As we saw earlier, it is impossible to live a Jewish life without the Oral Torah as so much of the Written Torah is not specific enough. Thus, where the Torah commands "and you shall write them [these words] upon the doorposts of your home," how can anyone know which words of the Torah, or indeed, if the entire Torah is to be written on the doorpost? It is the Oral Torah that explains that this passage refers to the words of the Shema prayer, which are to be written on a parchment scroll and then affixed in a specified place and manner on the doorpost. The mezuzah!
As a result of their literal reading of the Torah, the Karaites came to observe Shabbat in total darkness, unable to leave their homes all day except to go to the synagogue. They did away with the observance of Chanukah because it is not mentioned in the Written Torah, as well as with the separation of meat and milk for the same reason.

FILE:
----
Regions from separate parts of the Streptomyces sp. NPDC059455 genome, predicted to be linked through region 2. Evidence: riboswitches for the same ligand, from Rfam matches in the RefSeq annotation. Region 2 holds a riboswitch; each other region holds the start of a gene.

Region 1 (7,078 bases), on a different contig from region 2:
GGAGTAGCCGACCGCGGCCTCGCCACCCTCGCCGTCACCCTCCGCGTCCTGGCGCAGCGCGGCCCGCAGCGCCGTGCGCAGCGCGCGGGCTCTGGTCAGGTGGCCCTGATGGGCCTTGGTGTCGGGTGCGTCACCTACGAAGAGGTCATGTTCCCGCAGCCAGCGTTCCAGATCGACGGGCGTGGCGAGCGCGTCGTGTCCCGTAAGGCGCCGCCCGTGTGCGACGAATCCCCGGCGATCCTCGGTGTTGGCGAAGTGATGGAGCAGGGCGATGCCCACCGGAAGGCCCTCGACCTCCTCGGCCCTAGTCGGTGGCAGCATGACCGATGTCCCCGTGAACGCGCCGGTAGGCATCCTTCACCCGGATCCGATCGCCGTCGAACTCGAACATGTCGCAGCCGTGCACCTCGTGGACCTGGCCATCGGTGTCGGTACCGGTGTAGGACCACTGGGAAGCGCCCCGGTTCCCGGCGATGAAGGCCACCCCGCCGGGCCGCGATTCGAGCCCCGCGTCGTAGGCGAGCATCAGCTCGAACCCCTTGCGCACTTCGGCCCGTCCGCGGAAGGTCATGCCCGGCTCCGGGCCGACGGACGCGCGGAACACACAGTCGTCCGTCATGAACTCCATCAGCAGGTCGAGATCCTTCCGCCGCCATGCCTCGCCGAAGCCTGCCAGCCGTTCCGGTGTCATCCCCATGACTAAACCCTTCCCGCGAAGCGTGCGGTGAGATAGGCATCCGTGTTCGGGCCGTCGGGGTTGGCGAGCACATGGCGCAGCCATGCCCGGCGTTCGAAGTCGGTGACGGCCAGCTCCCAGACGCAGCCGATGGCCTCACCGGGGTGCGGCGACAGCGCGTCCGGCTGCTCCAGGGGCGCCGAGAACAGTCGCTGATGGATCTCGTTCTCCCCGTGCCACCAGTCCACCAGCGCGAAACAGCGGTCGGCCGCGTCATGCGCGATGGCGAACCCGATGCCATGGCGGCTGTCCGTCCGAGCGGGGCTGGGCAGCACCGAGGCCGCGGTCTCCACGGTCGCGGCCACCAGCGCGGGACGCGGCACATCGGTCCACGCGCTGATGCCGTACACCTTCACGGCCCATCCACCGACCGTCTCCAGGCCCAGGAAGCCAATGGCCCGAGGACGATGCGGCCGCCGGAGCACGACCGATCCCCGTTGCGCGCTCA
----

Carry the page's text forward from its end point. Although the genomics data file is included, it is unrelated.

One might think that this sect would have little appeal, and initially it did not. But, with time, the Karaites began to attract those Jews who wanted to dismiss the opinions of the rabbis; this turned out to be a huge draw.
That is, until the great sage, the Sa'adiah Gaon entered the picture.
Sa'adiah Gaon is famed for his writings, particularly the Book of Belief and Opinions, and for his critiques of the Karaites which made mincemeat of their beliefs.
His arguments stopped the spread of Karaitism which could have overwhelmed the entire Jewish world. It was so popular at one point that in the 10th century the majority of Jews in the Land of Israel were Karaites.
However, the Karaites never recovered from the assault of Sa'adiah Gaon on the logic of their beliefs. Their numbers shrunk with time, though unlike the Sadducees, they never completely disappeared.
(Incidentally, up until World War II, there was a large Karaite community in the Crimea, which in trying to save themselves from the Nazis, claimed that they were not actually Jews. Of course, they were murdered too.)